Corporations, also known as people [working together].

Even the simplest items in our modern-day, first-world lives come to us via complex paths. When Michael Pollan tracked the origins of a store-bought steak, he discovered an extended assembly line that depended far more on the economics of oil and biological manipulation than the simple act of eating a sirloin would imply. It's not the pleasant picture we'd like to have for our food, and it certainly has many drawbacks, but it's how our food supply has evolved to meet the demand for cheap beef.

This may seem wrong somehow, and in many ways it probably is, but it meets a very basic human need, food, at scale. And I don't see how we can meet the caloric requirements of a world population of seven billion without involved, "unnatural" processes. In fact, the only way I see overcoming the evils of food production isn't by dumbing down to some fictional old-school utopia. It's by pushing forward with technology and finding inventive ways to make the production of food more humane, biological even, and sustainable.

And this is food, the simplest of items. It quickly gets more complex. The Toaster Project, perhaps the most influential book on my thinking that I've never read, illustrates this well. The author, a design student, decided he'd build a toaster from scratch. Nine months and many hundreds of dollars later, he had one. It's obvious that the only way to make toasters for the masses is to mass produce them. And mass production requires many people working together--from designers to suppliers to shipping clerks. In other words, it requires corporations.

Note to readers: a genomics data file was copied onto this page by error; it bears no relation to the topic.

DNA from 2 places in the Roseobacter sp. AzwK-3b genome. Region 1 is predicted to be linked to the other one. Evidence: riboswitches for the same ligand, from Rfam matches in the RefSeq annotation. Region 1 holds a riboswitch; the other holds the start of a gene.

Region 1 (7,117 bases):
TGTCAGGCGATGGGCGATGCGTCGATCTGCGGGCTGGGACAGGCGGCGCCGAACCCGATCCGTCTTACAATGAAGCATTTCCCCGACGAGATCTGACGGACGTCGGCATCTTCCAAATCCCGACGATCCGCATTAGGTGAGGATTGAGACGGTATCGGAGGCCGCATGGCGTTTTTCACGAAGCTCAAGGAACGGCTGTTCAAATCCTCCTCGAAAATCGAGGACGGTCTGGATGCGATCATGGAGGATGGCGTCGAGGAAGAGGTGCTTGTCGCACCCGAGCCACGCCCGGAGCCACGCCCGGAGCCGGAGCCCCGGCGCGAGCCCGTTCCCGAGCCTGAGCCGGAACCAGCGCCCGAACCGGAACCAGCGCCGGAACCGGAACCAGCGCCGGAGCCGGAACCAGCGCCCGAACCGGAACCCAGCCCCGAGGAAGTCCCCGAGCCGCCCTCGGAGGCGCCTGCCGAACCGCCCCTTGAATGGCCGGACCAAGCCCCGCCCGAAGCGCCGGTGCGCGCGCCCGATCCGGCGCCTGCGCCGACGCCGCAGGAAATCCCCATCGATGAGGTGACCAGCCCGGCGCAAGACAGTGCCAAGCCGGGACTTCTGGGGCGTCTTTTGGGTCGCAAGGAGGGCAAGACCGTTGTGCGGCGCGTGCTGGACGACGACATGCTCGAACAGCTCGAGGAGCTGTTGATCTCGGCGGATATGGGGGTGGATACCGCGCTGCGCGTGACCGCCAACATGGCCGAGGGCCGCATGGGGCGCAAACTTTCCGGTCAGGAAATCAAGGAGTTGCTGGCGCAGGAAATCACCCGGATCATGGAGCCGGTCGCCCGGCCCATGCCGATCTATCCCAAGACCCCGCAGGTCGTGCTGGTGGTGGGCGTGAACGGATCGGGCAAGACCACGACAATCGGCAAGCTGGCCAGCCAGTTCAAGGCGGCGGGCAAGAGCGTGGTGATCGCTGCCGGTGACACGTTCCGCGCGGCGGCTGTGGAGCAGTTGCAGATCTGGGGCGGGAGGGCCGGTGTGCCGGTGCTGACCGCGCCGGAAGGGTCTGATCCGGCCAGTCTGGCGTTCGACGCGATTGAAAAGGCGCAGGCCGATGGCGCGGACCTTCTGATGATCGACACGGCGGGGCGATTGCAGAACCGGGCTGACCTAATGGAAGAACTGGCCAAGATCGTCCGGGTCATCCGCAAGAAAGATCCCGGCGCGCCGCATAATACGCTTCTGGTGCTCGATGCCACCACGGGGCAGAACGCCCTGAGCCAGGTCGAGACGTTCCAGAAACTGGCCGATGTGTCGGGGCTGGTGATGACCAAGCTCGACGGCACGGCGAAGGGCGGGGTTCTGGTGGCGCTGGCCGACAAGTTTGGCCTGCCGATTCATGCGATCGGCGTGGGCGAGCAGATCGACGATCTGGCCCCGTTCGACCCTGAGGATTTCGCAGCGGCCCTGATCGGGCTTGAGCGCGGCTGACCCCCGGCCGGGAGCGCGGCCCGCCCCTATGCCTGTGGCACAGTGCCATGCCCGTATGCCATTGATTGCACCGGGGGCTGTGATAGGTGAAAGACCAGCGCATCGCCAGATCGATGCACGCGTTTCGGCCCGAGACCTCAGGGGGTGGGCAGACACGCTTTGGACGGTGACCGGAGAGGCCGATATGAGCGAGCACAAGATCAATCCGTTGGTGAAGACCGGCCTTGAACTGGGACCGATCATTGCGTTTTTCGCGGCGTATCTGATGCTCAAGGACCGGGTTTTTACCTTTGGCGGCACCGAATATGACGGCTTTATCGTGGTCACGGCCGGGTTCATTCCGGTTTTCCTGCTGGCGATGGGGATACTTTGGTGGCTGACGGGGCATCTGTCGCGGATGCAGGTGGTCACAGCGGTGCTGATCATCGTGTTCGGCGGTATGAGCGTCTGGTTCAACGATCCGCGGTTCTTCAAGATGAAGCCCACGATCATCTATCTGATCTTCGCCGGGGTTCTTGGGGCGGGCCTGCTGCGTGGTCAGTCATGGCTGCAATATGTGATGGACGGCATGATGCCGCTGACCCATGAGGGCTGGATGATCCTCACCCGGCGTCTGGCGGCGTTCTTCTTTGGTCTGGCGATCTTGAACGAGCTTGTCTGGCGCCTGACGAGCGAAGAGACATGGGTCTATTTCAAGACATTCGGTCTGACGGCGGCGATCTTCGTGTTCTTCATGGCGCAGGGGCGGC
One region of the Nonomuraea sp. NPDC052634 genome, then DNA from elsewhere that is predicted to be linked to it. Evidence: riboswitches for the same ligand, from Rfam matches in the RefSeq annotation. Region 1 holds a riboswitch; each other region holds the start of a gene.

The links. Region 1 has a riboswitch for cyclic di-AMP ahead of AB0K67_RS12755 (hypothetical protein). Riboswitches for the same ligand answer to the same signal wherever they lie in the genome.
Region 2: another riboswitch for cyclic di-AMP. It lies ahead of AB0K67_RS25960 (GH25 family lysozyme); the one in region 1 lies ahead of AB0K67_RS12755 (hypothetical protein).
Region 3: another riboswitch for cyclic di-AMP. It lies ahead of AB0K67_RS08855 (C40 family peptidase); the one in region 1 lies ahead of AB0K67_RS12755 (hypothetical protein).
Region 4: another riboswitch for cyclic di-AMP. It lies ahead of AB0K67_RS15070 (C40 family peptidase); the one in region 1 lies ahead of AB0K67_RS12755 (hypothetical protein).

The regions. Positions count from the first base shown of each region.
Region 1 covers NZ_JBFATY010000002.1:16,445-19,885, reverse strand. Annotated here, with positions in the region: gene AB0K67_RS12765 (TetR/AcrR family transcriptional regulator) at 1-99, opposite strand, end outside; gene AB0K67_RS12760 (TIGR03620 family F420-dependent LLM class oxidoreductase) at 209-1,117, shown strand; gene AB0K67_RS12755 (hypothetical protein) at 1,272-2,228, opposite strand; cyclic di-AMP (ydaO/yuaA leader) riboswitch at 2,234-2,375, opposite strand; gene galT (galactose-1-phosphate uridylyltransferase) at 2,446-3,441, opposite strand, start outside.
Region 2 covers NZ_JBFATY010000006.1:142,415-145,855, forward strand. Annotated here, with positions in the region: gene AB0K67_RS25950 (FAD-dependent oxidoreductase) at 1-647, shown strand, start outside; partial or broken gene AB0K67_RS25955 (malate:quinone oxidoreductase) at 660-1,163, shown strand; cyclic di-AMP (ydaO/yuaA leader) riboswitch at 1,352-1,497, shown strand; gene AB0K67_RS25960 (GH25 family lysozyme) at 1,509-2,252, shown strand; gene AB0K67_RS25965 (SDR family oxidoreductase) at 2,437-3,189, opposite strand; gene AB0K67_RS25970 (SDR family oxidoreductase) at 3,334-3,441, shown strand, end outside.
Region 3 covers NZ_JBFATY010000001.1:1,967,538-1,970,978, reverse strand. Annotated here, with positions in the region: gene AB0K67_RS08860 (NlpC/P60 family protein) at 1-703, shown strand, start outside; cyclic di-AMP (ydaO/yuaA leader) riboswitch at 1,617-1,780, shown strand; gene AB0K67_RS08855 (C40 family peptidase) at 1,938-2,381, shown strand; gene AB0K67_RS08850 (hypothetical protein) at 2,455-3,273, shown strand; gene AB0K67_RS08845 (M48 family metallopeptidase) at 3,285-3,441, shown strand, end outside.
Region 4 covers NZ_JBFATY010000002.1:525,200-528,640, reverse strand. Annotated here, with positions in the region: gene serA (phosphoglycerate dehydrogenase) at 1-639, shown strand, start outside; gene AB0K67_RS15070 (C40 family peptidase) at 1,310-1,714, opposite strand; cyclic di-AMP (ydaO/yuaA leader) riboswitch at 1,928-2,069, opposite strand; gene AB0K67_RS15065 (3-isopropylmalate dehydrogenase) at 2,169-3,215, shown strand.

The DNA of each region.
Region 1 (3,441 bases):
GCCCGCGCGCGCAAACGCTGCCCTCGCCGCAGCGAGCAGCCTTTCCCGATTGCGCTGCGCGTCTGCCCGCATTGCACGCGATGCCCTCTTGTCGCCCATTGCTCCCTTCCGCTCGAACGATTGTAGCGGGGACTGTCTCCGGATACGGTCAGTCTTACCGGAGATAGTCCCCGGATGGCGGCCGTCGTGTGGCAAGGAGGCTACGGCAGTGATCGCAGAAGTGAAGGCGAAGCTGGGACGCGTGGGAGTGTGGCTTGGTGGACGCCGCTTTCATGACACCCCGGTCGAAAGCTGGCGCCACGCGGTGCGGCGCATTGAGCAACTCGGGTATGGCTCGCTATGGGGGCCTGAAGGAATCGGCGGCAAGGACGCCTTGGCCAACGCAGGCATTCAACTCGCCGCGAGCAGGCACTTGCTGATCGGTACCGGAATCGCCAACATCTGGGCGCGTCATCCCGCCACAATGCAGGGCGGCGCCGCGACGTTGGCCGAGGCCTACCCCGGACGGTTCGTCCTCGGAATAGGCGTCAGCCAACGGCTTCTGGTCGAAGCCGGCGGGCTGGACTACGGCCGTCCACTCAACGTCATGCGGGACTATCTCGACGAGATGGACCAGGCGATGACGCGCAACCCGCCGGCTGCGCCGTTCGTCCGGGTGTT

That's my big issue with Occupy Wall Streeters. The fuel-efficient cars they drive, the fixies they peddle, the Gortex tents they sleep in, the Urban Outfitter clothes they wear, the Seattle's Best coffee they drink, the iPhones and MacBooks they use, the wireless and wired networks they twitter over--only corporations can pull off these complexities. I can't imagine even the most hardcore leftie saying that iPods are a "right," or that the public sector should be the ones in charge of developing and manufacturing them.

My opinion is that the whole "corporations are evil" shtick is misguided. Some are, some aren't. They're all, like us, imperfect. They're merely organizations that have found a need--or, just as likely, a want--in our culture, and they're attempting to fill it in order to make a go of it. In other words, they're made up of people, motivated by what people are motived by. Sometimes that means gold mines and mercury and lives worn out underground, other times it means hemp clothing and dedication to ethics and dream jobs for surfers.

How about we attempt to modify the former, amplify the latter? That seems a better bet than witch hunts, especially when we all benefit from the witchcraft.


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